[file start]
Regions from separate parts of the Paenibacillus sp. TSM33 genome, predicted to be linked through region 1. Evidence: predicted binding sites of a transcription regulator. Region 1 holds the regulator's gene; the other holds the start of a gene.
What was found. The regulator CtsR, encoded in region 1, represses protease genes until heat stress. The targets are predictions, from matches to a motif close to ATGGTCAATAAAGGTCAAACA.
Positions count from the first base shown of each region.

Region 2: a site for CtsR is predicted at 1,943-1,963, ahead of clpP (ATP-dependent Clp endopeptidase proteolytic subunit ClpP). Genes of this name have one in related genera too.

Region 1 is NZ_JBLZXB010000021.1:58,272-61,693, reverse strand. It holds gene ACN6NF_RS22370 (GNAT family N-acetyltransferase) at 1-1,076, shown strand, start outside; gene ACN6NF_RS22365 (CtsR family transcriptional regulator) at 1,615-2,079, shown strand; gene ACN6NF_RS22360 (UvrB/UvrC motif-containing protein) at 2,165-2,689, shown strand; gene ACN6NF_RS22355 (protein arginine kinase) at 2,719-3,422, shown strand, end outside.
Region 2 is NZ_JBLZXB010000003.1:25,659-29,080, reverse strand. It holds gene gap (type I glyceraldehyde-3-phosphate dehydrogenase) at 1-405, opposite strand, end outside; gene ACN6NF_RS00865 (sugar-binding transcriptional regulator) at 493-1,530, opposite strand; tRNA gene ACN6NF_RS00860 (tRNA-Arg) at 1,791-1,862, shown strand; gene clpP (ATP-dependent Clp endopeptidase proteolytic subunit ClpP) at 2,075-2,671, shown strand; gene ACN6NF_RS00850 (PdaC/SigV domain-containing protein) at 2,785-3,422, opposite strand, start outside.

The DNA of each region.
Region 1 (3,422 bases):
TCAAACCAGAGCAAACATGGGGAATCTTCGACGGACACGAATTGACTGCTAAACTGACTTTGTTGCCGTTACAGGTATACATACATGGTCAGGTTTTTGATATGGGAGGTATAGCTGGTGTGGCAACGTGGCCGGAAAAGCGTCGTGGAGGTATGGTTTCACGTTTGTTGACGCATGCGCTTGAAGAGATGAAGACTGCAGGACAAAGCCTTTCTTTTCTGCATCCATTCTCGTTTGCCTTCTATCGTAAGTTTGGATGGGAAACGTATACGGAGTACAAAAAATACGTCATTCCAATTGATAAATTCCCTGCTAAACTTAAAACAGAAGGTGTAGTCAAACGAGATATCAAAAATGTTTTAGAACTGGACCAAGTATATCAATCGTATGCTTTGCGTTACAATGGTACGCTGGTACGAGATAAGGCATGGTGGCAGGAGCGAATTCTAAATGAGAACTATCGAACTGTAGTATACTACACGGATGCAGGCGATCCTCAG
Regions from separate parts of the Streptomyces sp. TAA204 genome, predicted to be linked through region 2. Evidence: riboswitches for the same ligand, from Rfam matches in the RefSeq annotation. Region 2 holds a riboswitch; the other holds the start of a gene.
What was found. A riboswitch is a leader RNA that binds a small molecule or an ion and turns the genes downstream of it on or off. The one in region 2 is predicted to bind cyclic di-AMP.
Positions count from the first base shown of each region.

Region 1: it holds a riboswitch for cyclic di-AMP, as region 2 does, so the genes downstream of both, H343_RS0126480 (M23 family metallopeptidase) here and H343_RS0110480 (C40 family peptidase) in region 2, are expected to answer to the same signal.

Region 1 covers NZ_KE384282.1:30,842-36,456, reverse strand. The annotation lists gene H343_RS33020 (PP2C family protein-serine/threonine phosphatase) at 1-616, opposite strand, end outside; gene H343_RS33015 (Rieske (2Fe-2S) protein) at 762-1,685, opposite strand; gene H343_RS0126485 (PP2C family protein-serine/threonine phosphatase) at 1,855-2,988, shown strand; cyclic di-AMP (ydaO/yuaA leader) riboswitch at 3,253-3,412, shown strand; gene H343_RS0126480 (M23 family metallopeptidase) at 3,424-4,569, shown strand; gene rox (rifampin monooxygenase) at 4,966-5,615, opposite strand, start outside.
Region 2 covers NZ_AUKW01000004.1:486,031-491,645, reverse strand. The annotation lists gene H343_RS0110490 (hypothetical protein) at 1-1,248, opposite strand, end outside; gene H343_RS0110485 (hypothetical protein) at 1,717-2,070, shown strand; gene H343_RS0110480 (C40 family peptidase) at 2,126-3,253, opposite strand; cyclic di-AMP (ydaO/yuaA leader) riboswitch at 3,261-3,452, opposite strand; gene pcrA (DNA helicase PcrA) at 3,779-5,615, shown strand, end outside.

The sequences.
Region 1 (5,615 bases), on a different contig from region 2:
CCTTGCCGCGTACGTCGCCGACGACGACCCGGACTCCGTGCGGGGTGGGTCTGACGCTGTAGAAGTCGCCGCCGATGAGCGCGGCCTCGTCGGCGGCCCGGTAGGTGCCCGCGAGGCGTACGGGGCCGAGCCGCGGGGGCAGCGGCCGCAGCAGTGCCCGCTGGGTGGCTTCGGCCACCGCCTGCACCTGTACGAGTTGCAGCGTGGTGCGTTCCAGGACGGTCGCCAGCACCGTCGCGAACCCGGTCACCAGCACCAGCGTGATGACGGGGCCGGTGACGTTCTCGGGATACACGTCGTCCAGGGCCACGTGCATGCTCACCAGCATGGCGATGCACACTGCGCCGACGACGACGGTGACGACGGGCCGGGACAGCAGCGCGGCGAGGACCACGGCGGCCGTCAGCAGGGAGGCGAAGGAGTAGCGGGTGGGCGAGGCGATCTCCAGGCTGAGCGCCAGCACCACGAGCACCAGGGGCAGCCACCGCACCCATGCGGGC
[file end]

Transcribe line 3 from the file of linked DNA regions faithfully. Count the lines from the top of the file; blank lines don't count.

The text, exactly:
Positions count from the first base shown of each region.